Friday, July 19

Dozens gather for UCLA’s first-ever Bike (Re)cycling event


Dozens of students, workers, and people from around the community came to the bike recycling program to get free used bikes and bike parts.

Dozens of students, workers, and people from around the community came to the bike recycling program to get free used bikes and bike parts.

Karen Chu


Lines of bicycles sat next to scattered tires and frames on the rooftop of an on-campus parking structure.

Behind caution tape, a large crowd of people scanned the bikes and bike parts, waiting anxiously for their number to be called.

At UCLA’s first-ever bike recycling event on Sunday, dozens of people picked out free bikes and bike parts that had previously been abandoned or left behind on campus.

Those who arrived early had the widest variety of choices. Second-year medical student Bo Espinosa, who came two hours early, was one of the first few people to pick out a new ride.

Once her number was called, Espinosa took some time to test out a couple of bikes. After some deliberation, she eventually walked out with a magenta Glacier Point mountain bike.

“I was scoping them out,” Espinosa said, with a laugh. “I’m shorter, so it was a little bit stressful (to find the right fit). … I was deciding between two (bikes), but this one fit me better.”

More than 100 bikes on campus are left behind or abandoned on campus each year, said David Karwaski, senior associate director for planning, policy and traffic systems.

During bike sweeps, these bikes are tagged. It is easy to tell which ones are left behind, usually because of layers of dust and rusty chains, Karwaski said.

If no one comes to claim a tagged bike within 72 hours, it is collected by the university.

In allowing students to utilize these bikes and bike parts for free, the Bike (Re)cycling event helps UCLA Transportation’s goal toward greater sustainability, Karwaski said.

“We thought, let’s put this stuff to good use,” Karwaski said. “Let’s actually recycle, reuse these bikes and continue to provide benefit, at the same time get people out there biking.”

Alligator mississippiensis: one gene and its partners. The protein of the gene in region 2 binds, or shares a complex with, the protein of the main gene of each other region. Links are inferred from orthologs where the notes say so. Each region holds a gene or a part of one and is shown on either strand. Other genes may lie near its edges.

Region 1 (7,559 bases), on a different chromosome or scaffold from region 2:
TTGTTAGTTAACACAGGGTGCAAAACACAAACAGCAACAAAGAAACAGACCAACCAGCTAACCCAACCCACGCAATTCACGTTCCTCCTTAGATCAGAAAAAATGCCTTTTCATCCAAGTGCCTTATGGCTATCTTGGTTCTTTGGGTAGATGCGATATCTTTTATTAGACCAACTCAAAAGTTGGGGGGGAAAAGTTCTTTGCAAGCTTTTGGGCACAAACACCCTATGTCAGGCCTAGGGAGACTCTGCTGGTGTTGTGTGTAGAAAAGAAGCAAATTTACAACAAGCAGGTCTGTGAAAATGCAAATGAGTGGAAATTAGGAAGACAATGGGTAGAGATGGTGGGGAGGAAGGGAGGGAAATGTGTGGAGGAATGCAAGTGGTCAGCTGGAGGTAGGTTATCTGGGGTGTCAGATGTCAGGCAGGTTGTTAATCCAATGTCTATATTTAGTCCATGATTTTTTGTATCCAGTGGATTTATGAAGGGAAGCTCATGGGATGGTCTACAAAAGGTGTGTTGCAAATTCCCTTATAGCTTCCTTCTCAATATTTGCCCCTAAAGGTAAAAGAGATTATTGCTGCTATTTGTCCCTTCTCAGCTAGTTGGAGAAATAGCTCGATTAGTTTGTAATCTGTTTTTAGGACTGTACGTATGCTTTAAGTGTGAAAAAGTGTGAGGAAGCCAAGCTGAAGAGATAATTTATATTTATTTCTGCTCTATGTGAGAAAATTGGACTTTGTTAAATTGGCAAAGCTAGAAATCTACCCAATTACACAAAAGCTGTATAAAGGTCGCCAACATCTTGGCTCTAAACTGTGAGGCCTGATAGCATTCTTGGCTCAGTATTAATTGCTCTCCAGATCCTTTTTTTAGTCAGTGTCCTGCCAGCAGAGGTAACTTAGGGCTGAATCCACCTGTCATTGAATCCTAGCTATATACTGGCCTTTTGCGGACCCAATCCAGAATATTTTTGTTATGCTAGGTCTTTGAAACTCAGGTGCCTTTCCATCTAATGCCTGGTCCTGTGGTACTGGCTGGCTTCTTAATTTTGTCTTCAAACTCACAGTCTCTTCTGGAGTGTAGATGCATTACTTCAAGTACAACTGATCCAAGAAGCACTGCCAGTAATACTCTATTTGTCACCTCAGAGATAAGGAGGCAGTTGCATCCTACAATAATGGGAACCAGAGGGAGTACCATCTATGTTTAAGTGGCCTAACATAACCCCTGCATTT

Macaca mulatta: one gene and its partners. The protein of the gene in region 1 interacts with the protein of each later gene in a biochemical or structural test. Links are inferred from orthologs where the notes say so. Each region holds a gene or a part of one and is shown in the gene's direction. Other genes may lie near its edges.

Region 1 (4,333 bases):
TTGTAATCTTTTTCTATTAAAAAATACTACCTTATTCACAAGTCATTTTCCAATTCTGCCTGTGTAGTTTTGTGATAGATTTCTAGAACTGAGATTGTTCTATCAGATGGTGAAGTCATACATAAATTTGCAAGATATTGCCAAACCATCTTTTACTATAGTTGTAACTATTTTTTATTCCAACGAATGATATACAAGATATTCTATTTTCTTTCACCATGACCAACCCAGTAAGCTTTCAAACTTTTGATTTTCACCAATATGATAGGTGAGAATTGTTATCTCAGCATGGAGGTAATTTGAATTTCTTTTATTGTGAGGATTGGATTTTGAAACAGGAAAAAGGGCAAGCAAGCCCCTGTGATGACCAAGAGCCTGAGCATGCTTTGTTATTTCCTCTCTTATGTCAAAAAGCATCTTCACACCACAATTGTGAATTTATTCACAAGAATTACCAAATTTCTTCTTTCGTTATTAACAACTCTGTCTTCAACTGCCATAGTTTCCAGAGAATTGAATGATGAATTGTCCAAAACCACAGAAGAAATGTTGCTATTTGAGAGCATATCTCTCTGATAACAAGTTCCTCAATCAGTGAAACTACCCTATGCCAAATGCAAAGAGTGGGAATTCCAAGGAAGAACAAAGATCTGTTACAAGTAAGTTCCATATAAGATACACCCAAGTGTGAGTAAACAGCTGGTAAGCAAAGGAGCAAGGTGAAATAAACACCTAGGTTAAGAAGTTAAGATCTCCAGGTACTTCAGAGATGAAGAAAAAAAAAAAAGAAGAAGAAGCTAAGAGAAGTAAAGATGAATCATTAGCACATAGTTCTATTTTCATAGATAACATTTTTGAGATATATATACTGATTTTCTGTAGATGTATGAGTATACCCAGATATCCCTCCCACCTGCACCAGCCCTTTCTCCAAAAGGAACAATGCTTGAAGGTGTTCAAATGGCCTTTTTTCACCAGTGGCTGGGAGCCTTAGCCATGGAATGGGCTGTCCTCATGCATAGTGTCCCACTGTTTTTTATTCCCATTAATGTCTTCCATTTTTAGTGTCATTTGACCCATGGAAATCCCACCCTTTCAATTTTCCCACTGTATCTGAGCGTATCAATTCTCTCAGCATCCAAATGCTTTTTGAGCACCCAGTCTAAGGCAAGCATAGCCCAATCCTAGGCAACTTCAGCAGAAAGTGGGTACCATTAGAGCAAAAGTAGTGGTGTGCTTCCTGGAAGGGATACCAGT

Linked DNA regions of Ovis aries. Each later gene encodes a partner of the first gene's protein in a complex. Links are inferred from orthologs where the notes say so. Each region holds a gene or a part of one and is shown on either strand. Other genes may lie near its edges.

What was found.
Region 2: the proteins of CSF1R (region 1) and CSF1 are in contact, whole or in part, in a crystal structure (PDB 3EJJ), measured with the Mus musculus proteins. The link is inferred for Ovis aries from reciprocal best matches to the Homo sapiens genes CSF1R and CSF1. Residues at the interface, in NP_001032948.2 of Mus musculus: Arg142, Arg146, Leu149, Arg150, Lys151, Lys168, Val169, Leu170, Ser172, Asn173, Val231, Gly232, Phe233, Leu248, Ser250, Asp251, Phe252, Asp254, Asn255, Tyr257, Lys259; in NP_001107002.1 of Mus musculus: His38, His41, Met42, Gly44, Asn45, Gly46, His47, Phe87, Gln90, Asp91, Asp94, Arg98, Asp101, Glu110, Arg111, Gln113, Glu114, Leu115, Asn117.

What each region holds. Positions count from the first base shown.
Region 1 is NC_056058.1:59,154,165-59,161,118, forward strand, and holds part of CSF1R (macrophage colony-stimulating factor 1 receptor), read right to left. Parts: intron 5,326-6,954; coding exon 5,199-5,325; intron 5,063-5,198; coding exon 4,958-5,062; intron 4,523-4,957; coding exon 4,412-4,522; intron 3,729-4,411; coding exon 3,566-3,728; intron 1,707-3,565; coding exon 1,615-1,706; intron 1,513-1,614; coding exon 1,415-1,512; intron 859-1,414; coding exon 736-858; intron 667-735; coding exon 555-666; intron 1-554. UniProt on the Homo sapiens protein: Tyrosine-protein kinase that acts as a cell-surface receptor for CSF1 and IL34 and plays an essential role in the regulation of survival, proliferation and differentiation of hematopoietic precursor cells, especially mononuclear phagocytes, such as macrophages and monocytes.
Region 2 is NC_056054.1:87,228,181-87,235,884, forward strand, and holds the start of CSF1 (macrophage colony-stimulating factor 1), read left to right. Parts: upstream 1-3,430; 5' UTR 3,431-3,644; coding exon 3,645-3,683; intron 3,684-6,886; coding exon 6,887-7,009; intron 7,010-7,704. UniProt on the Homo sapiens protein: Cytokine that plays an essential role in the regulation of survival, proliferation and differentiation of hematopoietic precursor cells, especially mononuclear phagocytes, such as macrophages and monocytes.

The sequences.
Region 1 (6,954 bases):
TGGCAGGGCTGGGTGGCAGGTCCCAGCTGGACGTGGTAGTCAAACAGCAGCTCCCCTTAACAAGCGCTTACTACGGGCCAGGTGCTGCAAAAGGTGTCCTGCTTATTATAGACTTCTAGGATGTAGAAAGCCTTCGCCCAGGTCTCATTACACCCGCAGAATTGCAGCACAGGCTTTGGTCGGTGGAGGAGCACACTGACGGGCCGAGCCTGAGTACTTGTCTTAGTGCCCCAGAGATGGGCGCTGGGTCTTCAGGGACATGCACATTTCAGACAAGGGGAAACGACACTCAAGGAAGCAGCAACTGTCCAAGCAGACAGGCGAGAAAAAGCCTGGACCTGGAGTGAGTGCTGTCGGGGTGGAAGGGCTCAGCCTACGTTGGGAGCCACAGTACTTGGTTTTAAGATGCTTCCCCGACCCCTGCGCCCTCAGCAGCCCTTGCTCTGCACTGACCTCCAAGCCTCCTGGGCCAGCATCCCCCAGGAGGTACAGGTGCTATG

About 60 full bikes were available at the event, though they can be disassembled into component parts, Karwaski said.

Though he intended to get a whole bike, Chirag Patel, a second-year medical student, eventually walked out with a single wheel for his wife, whose bicycle wheel was stolen.

Others were looking for a specific type of bike. Khemrin Khen, a fourth-year neuroscience student, and Thang Pham, a second-year aerospace graduate student, each took road bikes for cycling to the beach.

Espinosa said she had originally been looking for a bike on Craigslist. She said Sunday’s event was more convenient ““ and that it was better for her student budget.

In addition to providing bikes and parts, technicians from the John Wooden Center were also on hand to help people pump up their tires and tweak mechanical issues. Before leaving the lot, each bike was inspected briefly to ensure it was properly functioning.

An hour in, the crowd had barely subsided. Staff began telling newcomers there was a very slim chance they would get anything at all.

Bob Sanders, a resident of Westwood, arrived at the event a half hour after it had started. He said he did not expect the large turnout.

“I may get lucky though,” Sanders said. “Even if I don’t, what they’re doing here is great for the community and for the environment.”

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